Plan International, United Nations Girls' Education Initiative (UNGEI) and 10 x 10.
Satement by Minister Paavo Arhinmäki
UNICEF House, Danny Kaye Conference Room, New York
Ladies and Gentlemen,
Today, around 66 million girls are denied their right to an education. Education and gender equality areintertwined: not only is education a critical path to gender equality and women’s empowerment, but gender equality and women’s empowerment are critical pathways for girls’ education. We can no longer neglect the education, well-being, and intellectual advancement of half the human race.
Neither can we neglect the pressing need for a safe and supportive school environment for the girls that have access to education, which is a human right. Providing a safe learning environment free form violence is vital. We are gathered here tonight to discuss a girl’s right to learn without fear with a common objective to end gender-based violence at school. The issue is ever pressing and vital. Last week we heard yet another disturbing piece of news as a 7-year-old girl was sexually assaulted at a school in India. We need to work together to ensure that a girl’s right to a safe education is realized all around the world.
The report launched today puts forward a global framework to address gender-based violence related to schools. This event brings together different kinds of partners -- governments, non-governmental organizations, international organizations and private sector partners.
There is no country in this world that is free of gender based violence at school. We have some saddening statistics on this issue in Finland. The first step to creating quality educational experiences is providing access. If education for girls is not equitable then academic learning is compromised and the psychological empowerment that education can confer is greatly reduced. It is imperative that girls stay in schools and remain safe to complete their education. The classroom must be a secure place of learning. I also refer to safety on school surroundings and the way to and from school.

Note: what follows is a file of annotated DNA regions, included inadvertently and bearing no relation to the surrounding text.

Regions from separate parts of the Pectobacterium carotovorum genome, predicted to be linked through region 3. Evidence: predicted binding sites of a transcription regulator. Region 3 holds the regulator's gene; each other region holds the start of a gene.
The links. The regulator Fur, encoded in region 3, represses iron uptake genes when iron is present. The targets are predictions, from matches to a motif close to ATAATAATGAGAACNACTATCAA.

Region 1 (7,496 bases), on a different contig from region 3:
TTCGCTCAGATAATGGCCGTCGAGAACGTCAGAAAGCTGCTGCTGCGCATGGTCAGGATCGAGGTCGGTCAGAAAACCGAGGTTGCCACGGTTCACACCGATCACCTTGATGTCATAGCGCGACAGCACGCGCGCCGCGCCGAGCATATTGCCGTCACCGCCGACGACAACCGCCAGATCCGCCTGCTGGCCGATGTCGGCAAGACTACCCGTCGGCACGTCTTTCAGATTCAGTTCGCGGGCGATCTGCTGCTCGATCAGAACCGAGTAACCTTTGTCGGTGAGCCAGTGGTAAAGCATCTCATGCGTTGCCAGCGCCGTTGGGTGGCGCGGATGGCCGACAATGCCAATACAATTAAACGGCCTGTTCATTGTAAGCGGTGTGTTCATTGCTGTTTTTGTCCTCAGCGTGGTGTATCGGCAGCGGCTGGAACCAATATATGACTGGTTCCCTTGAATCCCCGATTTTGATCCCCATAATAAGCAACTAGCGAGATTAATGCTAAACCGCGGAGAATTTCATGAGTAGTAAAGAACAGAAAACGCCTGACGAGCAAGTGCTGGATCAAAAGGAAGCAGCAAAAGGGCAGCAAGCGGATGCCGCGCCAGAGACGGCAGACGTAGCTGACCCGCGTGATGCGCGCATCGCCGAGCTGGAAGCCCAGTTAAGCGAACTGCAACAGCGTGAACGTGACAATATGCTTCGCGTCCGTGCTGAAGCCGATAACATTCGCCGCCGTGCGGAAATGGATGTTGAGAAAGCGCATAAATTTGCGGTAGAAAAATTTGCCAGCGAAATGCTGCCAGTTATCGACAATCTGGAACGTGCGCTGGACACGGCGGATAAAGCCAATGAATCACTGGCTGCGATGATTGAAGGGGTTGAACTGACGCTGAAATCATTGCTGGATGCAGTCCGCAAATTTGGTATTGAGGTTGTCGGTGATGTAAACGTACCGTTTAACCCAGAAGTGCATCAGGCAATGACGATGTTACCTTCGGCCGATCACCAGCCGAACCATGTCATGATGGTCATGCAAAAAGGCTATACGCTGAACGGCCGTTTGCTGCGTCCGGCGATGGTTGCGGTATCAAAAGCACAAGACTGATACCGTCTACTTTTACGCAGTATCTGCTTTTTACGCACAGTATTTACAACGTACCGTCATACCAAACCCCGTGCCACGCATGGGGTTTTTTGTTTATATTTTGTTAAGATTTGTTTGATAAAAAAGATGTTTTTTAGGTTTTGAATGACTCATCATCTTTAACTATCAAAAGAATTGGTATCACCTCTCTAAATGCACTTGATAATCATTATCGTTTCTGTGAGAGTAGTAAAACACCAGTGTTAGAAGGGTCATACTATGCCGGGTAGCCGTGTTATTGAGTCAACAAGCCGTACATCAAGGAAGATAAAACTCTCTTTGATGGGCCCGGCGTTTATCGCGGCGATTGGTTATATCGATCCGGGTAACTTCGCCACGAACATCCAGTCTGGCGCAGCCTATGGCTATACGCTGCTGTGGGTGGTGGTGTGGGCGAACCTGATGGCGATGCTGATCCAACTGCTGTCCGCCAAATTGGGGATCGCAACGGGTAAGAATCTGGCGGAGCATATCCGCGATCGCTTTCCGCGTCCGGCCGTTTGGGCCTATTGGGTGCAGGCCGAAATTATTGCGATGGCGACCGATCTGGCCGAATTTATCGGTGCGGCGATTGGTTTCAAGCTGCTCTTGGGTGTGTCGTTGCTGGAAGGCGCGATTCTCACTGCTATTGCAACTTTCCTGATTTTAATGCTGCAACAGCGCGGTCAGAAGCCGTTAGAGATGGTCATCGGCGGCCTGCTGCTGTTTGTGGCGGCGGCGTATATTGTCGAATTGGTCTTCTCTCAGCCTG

In Finland we have study courses on preventing violence. We have developed learning materials to support education for adolescents on sexual rights and safety skills. The contents is designed to cover the following areas: gender equality, bodily integrity, respect for sexual self-determination, sexual and gender diversity, media criticism, the identification of sexual violence and harassment and intimate partner violence, seeking help in situations of violence and the obligation of others to intervene in violence and provide assistance.
Let me finish by saying that we have clearly come to a turning point in relation to gender based violence. Social media has made us aware of the most revolting violations of girls’ rights all around the world. Not a single country is yet free from gender based violence, but each country has an obligation to remedy its current failures. Let us start in schools! Pre-schools and schools need to be places of learning and empowerment, starting today!
And now I invite Sarah Hendriks to lead the panel discussion.